December 20, 2020
4th Sunday in Advent
While they were there, the time came for her to deliver her child. And she gave birth to her firstborn son and wrapped him in bands of cloth, and laid him in a manger, because there was no room for him in the inn. ~ Luke 2:6-7.
Love is had only by loving. If you want love, you must begin by loving; I mean you must want to love. ~ Catherine of Siena (1347-1380)
I remember when Jennifer and I went to our midwife in Glenwood Springs, Colorado, for Jennifer’s first sonogram. It was a long drive from our house to the midwife’s office. Something happened, I don’t remember what, and Jennifer and I started fighting on the drive down. We were not even speaking to each other by the time we entered the clinic.
Our midwife said, “Hello,” and we put on our smiles and warmly greeted her while we gave each other snide looks. The midwife explained the sonogram to us, spread some gel on Jennifer’s belly, and began searching for signs of the unborn child. We waited and waited. Nothing. Jennifer and I instinctively reached out for each other’s hands. After several agonizing moments, we heard the distinct “thump-thump, thump-thump, thump-thump” of the baby’s heartbeat.
Jennifer and I melted right then. Tears filled our eyes, and we could not speak (maybe Gabriel the Angel muted us like he did Zechariah); we were so overwhelmed with joy. Our anger and pettiness literally disappeared in a heartbeat. Is there anything more powerful than love in the world? Love truly transforms our self-righteous anger into peace, our sadness into joy, and our despair into hope.
Mary gives birth to her firstborn son and wraps him in bands of cloth and lays him in a manger (Luke 2:7). We can imagine her tenderness with her newborn baby. She holds him gently against her heartbeat and sings soft songs to him and maybe he coos back to her. Love is mutual. Love is born.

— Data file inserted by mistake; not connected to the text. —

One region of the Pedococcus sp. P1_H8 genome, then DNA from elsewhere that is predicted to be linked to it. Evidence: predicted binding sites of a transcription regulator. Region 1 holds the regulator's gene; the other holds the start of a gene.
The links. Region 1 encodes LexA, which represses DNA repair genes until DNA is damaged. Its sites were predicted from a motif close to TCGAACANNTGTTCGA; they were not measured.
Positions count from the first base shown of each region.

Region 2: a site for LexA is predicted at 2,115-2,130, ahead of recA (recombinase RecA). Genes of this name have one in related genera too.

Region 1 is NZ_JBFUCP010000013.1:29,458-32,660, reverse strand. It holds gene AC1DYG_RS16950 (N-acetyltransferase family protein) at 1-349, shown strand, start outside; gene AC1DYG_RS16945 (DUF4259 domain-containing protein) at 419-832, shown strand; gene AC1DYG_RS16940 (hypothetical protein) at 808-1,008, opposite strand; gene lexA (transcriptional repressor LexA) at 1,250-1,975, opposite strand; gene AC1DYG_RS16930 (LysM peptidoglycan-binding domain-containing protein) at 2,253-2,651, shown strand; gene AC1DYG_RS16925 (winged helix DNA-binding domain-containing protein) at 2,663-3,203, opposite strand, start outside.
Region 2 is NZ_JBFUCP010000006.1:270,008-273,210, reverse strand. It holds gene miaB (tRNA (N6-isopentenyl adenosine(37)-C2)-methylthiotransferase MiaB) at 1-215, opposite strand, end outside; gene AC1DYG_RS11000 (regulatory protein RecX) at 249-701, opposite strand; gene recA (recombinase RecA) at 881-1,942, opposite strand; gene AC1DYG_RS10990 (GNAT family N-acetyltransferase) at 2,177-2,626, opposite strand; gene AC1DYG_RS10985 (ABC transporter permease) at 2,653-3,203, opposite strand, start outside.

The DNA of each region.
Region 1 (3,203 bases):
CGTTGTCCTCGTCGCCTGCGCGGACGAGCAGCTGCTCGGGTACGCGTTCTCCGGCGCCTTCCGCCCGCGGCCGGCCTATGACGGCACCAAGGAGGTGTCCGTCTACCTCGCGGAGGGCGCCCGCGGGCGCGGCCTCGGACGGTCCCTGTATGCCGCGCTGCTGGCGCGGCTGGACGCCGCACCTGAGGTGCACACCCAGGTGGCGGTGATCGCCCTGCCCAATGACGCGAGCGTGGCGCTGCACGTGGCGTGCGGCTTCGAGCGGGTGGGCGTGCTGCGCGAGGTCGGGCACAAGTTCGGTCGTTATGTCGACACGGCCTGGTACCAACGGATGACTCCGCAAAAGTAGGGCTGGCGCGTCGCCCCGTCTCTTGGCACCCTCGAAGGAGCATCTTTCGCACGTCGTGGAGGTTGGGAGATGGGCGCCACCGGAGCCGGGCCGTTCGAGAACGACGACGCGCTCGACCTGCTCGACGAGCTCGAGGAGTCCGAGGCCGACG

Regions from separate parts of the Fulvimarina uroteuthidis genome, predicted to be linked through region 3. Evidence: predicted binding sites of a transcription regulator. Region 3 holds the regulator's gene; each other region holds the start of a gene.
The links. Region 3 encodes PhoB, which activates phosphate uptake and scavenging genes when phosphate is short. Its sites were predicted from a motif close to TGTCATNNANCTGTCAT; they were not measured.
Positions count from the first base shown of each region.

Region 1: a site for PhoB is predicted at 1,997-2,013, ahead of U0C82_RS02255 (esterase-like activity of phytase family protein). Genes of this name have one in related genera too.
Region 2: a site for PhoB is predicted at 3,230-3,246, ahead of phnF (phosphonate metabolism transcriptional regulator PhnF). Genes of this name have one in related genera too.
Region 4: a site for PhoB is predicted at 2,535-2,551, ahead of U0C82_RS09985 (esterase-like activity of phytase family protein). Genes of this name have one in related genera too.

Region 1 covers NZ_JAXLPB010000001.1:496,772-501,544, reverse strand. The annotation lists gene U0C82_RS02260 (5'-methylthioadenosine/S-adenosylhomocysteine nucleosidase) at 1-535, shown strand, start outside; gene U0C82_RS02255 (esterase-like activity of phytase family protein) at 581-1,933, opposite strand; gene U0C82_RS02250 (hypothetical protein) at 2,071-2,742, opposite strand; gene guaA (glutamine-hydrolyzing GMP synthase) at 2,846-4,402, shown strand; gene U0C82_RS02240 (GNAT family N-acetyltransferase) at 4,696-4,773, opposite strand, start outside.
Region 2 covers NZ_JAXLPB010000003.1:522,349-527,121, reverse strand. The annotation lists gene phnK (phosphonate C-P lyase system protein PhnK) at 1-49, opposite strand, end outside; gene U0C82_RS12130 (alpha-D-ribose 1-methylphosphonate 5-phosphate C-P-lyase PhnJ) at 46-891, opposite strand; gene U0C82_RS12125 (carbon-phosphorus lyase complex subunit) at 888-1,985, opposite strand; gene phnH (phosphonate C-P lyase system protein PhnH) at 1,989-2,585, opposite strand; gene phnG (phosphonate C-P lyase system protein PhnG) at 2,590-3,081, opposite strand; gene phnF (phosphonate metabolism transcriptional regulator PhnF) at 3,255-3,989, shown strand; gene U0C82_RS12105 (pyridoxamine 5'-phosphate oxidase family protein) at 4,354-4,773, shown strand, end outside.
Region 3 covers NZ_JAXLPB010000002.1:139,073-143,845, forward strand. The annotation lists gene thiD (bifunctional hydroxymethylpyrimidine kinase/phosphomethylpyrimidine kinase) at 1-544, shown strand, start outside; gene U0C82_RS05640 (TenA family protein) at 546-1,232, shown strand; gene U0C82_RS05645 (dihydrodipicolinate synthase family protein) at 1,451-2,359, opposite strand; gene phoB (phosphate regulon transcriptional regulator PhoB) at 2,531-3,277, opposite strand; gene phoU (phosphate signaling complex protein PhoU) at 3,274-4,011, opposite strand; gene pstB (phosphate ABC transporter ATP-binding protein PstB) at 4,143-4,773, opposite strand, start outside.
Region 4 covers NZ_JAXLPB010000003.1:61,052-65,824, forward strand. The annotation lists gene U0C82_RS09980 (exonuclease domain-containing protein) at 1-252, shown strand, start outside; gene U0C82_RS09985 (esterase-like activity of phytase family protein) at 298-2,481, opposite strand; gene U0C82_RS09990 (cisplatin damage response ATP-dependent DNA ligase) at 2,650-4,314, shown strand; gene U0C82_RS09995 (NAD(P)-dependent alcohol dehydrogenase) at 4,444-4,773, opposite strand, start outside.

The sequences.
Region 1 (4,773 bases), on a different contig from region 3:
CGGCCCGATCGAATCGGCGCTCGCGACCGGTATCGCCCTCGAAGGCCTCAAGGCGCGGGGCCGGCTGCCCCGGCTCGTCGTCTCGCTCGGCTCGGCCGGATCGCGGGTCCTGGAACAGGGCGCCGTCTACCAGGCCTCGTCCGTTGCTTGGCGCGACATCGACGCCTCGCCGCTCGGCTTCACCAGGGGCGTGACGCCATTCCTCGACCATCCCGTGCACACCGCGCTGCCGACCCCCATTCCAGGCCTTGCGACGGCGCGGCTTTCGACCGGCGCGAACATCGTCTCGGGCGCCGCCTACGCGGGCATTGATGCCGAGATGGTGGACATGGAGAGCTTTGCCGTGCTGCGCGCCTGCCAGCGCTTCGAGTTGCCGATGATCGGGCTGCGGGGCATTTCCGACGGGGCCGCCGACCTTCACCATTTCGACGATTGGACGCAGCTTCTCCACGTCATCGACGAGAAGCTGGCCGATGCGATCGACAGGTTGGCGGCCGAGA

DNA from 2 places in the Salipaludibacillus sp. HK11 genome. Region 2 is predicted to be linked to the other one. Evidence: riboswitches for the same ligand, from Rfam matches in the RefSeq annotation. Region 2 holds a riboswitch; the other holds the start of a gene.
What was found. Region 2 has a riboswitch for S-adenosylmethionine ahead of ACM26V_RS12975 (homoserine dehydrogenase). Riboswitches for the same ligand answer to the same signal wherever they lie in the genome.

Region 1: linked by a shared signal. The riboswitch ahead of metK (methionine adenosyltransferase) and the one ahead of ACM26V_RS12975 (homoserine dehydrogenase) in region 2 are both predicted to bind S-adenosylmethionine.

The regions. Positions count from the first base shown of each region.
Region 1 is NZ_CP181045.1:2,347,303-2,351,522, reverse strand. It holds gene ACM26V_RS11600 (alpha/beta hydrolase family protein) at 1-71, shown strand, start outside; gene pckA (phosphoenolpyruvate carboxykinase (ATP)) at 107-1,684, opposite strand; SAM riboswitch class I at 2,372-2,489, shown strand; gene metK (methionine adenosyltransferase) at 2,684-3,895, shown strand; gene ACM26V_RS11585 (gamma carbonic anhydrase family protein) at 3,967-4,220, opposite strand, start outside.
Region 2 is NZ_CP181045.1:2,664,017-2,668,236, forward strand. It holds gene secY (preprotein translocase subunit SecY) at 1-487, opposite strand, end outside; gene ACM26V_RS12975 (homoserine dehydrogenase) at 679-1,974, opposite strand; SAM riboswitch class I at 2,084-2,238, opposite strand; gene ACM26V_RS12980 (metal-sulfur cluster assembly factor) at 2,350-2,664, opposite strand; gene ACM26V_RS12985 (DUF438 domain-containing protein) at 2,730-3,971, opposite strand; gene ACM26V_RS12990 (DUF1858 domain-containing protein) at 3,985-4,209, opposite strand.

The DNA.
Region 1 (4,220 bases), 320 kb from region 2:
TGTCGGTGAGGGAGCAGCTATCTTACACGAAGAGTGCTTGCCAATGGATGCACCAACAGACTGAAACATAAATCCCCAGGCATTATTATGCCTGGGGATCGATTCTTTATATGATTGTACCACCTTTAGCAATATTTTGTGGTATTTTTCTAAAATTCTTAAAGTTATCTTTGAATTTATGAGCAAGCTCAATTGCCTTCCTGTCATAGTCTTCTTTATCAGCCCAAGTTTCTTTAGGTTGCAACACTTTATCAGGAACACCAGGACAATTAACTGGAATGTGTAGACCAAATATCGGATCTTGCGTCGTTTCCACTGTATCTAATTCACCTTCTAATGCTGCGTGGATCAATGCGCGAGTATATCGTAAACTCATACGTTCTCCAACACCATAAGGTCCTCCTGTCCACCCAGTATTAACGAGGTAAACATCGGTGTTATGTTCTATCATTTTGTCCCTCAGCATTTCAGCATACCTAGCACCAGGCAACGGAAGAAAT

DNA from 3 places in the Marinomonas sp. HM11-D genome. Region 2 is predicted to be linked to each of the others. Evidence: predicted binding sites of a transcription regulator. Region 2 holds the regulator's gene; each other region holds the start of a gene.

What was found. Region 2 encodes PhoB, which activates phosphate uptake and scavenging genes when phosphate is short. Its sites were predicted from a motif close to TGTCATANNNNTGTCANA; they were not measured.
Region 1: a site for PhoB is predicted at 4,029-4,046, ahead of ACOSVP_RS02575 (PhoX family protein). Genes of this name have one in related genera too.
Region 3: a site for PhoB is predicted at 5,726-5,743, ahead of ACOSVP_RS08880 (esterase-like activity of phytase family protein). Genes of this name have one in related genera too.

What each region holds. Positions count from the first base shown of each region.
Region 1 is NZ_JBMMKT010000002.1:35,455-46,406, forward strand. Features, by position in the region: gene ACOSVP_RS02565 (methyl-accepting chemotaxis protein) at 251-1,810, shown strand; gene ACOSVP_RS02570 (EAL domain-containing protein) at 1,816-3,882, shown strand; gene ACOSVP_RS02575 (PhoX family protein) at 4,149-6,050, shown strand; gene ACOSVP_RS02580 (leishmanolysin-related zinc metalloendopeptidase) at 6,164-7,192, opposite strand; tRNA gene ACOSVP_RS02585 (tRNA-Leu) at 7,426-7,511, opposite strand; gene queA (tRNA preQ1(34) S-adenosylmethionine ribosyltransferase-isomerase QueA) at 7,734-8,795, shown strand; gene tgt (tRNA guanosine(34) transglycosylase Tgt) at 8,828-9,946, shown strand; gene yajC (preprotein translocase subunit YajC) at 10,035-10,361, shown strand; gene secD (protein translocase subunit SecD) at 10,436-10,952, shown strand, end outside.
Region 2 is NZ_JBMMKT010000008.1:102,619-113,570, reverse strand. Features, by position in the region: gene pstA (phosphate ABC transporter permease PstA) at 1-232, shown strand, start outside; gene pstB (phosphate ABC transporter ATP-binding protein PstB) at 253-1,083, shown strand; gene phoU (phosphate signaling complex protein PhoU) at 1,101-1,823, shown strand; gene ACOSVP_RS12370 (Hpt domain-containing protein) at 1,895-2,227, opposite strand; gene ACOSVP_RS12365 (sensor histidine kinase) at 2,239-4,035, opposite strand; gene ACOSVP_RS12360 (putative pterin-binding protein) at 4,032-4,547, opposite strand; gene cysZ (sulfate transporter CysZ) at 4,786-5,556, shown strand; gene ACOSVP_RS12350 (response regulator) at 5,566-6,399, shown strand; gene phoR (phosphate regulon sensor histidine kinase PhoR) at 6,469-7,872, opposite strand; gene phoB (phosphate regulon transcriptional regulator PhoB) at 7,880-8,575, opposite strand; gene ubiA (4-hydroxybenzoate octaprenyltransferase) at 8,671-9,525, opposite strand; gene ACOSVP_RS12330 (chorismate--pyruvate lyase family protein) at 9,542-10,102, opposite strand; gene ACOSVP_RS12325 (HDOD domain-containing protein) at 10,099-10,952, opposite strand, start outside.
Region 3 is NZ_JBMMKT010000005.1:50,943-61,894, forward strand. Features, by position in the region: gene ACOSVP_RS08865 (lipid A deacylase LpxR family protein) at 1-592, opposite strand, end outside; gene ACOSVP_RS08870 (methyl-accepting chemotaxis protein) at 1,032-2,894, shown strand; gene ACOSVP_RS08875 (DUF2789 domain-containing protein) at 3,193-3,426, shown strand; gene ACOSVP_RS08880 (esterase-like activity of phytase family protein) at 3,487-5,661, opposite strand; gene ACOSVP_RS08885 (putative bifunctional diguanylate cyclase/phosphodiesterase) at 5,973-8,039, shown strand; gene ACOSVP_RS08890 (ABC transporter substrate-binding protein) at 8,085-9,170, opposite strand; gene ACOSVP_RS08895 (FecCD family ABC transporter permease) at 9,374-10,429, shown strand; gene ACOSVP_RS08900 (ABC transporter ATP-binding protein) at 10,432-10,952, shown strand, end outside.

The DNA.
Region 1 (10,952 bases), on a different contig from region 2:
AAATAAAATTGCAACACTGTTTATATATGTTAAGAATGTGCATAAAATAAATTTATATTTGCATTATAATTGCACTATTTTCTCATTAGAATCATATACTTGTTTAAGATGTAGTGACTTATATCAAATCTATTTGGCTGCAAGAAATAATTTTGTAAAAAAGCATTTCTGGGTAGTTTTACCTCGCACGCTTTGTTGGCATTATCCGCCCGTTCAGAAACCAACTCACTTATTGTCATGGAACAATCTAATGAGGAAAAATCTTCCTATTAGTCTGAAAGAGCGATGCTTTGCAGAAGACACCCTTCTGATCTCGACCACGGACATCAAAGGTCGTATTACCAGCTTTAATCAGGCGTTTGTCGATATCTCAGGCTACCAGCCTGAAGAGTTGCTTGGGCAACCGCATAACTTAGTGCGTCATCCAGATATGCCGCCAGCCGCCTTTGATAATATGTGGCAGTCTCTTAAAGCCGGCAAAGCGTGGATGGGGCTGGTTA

Richard Rohr paraphrases Meister Eckhart (1260-1327), “We are all meant to give birth to God.” Most of us will never physically give birth to a child but we can experience the birth of Christ in the world in many ways, both big and small.
A warm smile. A kind word. A heartfelt thank you. A hug. Forgiveness. A meal made with great care. A phone call from a long-ago friend. Flowers blooming in the spring. A dog’s joyful greeting. Prayer.
Do we see God’s love in the world, and do we give birth to Love?
On Wednesday nights around twenty people or so meet at Southwest Memorial Hospital in Cortez to light candles, pray for our health care workers by name, and sing Christmas songs. After lifting up people in prayer, they walk silently around the hospital holding their candles for patients and hospital staff to see. The light shines in the darkness and the darkness did not overcome it. (John 1:5). It is a very simple act, but maybe hospital workers, patients and the participants in the candlelight vigil feel wrapped in bands of cloth, bands of love.
Is this Christmas? Is this giving birth to Christ in the world? What do we give birth to in our thoughts, words, and actions each day?
Beth Richardson writes, “Into a world filled with fear, uncertainty and discord, God sends hope, saying, ‘I am with you.’ Into a world ruled by human wants and greed. God sends love, saying, ‘I will show you the way.’ God begins by loving the people of the world, choosing Mary to be love incarnate to the baby Jesus.”
Christmas is love. “Love is had only by loving. If we want love, we must begin by loving; I mean you must want to love,” said Catherine of Siena.
This Christmas may we receive God’s love and may we give birth to that love. May we wrap each other in bands of warm cloth. May we be vessels of God’s grace in the world.
Blessings and peace,
God, help us set aside our fears, so that we can begin each interaction, each situation in love. Amen. (prayer from Beth Richardson).